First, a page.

The game’s design is gorgeous, especially with the vibrant white, blue and orange color scheme. From the gameplay featured in the trailer to the screenshots displayed on the Kickstarter page, you get a powerful feel for the bold new mechanical universe, which is plagued with “secrets, dangers and puzzles.” The rewind system is particularly intriguing; although it’s been employed in AAA titles before (Life is Strange comes to mind), it hasn’t been featured all that often in open-world exploration games.
There are a lot of reasons why Dustin Hyden believes his product stands out, and why he believes it deserves to be funded amongst the constant splurge of campaigns on the market today. For starters, he tells me it’s a unique game because it’s a throwback to the N64 era mixed with a modern twist. He says that his problem with games of today—specifically AAA games—is that they’re too predictable. A years ago, when Mario was first released, Dustin believed mainstream titles were full of exploration and wonder. You’d turn left, left and left again, and find the most “random and unique things.” There was an “allure of adventure” as you always set out “[expecting] the unexpected.”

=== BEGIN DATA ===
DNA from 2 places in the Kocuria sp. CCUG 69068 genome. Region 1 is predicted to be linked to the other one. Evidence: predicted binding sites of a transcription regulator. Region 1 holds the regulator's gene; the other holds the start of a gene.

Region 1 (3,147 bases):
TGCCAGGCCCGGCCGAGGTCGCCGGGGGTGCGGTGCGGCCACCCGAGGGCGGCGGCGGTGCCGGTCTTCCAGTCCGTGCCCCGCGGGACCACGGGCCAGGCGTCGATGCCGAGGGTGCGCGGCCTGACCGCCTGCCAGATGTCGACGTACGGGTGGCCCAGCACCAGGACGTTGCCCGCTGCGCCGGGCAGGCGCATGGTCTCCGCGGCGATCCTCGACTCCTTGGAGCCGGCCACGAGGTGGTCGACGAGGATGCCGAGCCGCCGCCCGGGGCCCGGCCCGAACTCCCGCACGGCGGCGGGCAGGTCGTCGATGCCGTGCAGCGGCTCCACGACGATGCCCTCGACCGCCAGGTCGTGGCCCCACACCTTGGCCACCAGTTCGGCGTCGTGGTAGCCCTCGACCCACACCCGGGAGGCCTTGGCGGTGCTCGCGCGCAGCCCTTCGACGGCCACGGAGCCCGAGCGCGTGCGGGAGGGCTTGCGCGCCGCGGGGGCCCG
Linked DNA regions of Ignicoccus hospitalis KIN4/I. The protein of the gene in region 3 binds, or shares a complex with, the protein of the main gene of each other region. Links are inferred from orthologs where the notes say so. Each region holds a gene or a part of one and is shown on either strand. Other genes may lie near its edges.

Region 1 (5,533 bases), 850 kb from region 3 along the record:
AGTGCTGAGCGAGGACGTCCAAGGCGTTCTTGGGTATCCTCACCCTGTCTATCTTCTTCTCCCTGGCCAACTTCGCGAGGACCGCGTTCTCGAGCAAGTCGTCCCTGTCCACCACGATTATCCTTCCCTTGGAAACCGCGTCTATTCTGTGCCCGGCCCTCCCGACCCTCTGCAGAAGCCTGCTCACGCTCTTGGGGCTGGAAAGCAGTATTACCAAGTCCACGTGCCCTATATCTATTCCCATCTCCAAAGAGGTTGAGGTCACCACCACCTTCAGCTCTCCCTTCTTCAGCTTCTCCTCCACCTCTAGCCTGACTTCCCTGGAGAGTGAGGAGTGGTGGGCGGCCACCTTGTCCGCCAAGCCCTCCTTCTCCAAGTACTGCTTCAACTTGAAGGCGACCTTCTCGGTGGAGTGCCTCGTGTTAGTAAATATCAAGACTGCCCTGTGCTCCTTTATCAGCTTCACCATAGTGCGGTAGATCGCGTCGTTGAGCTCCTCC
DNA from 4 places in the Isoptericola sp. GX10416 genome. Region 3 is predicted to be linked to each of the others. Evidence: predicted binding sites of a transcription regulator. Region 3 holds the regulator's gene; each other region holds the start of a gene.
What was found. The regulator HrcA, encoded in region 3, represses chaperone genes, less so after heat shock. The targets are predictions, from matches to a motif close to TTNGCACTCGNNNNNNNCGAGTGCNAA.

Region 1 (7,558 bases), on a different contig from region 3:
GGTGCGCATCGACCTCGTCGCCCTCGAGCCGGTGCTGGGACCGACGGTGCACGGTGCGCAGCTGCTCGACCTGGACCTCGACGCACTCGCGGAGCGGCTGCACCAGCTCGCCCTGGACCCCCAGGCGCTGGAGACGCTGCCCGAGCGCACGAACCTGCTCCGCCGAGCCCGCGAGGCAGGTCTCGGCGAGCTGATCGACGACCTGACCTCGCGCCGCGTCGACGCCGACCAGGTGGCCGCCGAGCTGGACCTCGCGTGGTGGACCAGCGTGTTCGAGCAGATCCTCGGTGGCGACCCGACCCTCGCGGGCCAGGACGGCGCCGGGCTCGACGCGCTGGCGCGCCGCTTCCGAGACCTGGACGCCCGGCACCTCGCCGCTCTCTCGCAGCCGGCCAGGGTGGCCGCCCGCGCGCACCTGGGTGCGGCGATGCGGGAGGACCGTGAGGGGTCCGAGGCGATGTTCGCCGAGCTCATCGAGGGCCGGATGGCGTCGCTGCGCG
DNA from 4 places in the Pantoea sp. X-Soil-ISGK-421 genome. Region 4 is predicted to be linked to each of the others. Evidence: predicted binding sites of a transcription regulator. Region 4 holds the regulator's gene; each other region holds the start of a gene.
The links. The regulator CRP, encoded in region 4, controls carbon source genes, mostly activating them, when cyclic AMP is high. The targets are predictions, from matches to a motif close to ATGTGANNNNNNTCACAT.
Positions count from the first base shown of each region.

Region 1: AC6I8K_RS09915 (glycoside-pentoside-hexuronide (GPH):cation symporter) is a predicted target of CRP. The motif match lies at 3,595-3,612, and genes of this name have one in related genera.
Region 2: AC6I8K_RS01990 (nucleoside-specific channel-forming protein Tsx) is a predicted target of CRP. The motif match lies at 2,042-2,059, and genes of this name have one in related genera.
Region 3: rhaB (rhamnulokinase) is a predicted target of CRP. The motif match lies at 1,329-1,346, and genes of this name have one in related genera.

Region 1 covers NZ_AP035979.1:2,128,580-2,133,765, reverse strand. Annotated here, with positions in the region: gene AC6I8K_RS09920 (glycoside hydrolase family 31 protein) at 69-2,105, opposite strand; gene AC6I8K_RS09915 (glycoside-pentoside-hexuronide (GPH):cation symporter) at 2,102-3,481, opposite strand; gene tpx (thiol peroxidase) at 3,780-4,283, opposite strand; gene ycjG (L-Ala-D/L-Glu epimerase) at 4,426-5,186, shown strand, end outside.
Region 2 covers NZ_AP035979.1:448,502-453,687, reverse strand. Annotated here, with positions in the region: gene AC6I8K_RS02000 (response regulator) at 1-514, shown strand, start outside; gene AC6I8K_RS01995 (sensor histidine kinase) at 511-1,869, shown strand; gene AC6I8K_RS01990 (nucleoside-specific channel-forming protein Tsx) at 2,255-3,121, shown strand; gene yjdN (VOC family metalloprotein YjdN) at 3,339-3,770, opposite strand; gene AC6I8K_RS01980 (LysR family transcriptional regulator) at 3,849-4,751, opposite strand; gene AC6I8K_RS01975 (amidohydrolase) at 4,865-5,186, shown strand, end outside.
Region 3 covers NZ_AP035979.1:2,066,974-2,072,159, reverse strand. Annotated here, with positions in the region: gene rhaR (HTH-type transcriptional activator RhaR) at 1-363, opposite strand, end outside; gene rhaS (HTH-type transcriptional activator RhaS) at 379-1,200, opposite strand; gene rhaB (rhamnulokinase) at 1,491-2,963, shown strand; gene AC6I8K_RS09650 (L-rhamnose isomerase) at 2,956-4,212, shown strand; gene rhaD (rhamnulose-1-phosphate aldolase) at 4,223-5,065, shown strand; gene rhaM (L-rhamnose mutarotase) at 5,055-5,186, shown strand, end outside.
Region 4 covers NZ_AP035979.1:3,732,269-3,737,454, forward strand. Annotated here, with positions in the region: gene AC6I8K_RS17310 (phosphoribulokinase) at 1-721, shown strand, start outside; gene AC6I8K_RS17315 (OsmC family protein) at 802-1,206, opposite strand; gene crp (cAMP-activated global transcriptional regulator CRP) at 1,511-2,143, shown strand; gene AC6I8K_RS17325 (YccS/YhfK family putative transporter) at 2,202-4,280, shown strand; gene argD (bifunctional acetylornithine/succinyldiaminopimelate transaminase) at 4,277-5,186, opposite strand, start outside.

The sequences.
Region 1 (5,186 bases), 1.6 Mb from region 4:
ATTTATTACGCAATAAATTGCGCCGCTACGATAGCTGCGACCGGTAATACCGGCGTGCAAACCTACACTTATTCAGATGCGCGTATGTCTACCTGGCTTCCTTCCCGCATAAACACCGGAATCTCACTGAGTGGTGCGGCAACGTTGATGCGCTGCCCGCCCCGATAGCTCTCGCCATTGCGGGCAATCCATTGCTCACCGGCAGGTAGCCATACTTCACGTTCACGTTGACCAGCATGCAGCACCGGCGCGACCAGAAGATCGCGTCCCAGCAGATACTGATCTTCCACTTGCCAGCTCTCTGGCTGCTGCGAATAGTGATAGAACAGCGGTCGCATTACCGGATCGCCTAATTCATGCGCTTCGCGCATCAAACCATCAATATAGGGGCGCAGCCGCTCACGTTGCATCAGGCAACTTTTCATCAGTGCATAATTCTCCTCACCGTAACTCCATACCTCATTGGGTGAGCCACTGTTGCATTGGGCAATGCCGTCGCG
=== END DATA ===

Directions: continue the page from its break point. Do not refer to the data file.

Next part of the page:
But now? Now, Dustin says, big budget titles all have the same flaws. They set you on “the same tracks,” which, he adds, wouldn’t be so bad if they were all “meant to be like that”; unfortunately, they’re not. I’m going to take off my objective reporter cap for a second here (not that I haven’t already) and interject, disagreeing with all due respect; I’ve played a fair number of AAA games in the last couple of weeks that took me for one heck of an emotional and psychological rollercoaster, with story twists and turns all in check. Deus Ex: Human Revolution and Life is Strange are only two that come to mind—but I digress. To each his own.Dustin claims that the many levels he’s building in Lightime will draw comparisons—they’ll be similar, in his words—to the intersection of the legendary Portal games and the Mario series. Players will have the opportunity to explore the vast universe he’s created, “choose which levels to face,” and be given “multiple ways to solve problems.” He’s building an experience where when it’s all said and done, the player, having finished Lightime, will “[sit] back and say, ‘I really enjoyed that.”
Dustin, an avid Twitch streamer, has been sharing his development process live with the community surrounding him since day one. His audience has given him voluminous feedback on Lightime, influencing aspects such as the “color of the game, the look of the main character, the mechanics, and more.” Sometimes they ask him questions, keeping his “brain active” and his mind “focused”; other times he’s the one asking the questions, itching for feedback. He’s not afraid to collaborate with the community and the public, even in the production stage of Lightime; after all, they’re the ones that are hopefully going to help him fund this game to life.